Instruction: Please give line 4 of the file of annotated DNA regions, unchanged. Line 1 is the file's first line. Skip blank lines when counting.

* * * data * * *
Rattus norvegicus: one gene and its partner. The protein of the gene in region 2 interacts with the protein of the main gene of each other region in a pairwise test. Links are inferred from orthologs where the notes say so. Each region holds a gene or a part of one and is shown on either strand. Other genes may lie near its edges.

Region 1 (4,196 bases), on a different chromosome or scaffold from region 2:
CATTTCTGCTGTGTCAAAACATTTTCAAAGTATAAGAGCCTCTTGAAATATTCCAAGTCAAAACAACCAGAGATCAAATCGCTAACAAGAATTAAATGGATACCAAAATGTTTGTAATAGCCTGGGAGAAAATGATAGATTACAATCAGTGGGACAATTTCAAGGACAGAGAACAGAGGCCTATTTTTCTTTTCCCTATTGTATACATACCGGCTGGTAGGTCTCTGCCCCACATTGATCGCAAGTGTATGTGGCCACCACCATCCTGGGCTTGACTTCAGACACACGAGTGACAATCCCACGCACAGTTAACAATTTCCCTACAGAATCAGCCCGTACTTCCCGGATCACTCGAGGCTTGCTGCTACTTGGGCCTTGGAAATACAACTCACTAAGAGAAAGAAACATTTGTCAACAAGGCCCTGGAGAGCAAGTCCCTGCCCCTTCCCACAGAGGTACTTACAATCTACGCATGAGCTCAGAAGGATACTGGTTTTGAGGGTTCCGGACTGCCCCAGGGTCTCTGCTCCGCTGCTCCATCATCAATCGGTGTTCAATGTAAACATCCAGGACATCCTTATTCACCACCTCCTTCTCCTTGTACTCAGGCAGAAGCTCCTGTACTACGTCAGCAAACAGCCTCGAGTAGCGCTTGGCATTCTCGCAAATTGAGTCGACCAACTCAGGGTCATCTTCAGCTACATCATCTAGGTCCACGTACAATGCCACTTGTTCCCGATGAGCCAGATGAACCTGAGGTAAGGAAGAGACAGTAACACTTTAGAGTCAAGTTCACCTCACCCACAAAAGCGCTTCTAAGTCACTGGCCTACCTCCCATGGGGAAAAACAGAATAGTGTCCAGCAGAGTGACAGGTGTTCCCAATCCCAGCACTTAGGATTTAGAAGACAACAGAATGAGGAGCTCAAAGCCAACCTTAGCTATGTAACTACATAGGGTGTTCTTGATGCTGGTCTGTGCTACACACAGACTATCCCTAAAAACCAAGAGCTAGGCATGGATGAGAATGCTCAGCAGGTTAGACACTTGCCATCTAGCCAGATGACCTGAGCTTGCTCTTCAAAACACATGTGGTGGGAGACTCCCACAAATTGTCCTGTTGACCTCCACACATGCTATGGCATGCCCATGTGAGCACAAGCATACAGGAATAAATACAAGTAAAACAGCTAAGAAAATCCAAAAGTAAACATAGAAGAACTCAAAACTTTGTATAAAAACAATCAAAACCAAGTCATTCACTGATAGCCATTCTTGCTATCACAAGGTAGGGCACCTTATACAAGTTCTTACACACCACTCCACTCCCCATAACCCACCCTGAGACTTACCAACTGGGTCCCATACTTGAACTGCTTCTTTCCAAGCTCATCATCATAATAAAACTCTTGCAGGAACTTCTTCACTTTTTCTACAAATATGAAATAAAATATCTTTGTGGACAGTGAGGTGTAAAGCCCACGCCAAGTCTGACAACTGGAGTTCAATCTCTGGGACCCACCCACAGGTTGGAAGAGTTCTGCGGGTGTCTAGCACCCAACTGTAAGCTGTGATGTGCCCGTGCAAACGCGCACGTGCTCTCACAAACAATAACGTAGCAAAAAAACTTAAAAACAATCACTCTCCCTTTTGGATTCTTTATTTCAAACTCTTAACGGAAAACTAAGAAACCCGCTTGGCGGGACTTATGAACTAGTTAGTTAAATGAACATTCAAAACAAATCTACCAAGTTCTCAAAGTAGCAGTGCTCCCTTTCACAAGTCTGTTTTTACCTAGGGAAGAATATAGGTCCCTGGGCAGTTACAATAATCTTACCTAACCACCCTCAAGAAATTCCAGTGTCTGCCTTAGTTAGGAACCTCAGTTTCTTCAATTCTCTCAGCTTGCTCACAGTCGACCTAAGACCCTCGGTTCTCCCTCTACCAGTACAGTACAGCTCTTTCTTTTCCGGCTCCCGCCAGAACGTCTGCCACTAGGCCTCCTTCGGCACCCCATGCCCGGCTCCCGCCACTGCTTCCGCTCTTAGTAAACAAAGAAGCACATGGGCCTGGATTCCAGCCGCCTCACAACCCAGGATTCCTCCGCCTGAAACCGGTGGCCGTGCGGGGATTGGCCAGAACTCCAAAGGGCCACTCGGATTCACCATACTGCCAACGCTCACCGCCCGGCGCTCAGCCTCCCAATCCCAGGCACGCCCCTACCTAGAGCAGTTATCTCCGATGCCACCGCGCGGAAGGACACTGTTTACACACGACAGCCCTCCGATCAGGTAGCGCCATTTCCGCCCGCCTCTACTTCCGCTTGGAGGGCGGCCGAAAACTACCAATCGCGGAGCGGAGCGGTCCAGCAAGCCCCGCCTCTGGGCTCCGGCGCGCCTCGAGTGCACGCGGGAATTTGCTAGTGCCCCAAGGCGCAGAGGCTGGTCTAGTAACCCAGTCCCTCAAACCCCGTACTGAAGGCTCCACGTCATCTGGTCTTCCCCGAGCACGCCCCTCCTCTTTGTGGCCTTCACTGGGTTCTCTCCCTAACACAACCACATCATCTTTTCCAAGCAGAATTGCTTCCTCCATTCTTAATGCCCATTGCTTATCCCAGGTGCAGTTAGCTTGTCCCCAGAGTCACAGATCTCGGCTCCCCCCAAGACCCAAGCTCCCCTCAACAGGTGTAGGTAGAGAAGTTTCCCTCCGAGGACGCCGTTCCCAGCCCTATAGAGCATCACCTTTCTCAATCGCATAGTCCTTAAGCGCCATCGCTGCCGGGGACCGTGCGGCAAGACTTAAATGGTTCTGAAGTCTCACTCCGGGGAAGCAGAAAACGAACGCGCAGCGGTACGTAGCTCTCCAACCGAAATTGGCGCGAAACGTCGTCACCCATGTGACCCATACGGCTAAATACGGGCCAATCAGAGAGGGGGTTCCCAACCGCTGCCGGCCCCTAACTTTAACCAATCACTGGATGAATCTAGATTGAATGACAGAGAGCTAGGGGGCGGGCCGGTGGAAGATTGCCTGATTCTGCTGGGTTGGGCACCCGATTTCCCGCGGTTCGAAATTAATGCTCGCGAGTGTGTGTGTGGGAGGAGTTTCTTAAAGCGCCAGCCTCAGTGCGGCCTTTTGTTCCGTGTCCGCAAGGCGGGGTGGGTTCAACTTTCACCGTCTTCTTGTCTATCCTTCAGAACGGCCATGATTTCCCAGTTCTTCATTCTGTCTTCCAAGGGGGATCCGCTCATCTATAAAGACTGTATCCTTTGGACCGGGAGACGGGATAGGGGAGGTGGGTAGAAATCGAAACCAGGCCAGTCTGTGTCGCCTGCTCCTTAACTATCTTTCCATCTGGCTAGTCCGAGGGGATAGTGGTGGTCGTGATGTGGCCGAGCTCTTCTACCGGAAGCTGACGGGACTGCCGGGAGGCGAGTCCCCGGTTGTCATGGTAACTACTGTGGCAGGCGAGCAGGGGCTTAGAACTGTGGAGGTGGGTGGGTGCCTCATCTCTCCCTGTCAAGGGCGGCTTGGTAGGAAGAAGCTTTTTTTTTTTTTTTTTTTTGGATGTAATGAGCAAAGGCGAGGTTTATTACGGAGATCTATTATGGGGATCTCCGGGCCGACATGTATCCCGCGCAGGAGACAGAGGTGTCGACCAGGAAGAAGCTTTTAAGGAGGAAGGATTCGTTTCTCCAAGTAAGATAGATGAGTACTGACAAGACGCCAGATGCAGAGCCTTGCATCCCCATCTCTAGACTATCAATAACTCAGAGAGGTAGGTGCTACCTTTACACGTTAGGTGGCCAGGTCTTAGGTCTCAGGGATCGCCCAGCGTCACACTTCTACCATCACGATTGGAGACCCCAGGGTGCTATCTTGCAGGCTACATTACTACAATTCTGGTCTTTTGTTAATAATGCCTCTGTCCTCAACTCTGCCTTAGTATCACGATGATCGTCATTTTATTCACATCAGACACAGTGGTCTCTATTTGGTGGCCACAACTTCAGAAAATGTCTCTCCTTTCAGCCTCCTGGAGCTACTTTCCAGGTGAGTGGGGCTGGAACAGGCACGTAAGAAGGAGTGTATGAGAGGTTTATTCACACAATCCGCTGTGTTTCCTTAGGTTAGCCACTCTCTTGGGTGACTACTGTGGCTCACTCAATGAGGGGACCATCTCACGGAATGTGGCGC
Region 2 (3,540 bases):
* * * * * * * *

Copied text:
Region 2 (3,540 bases):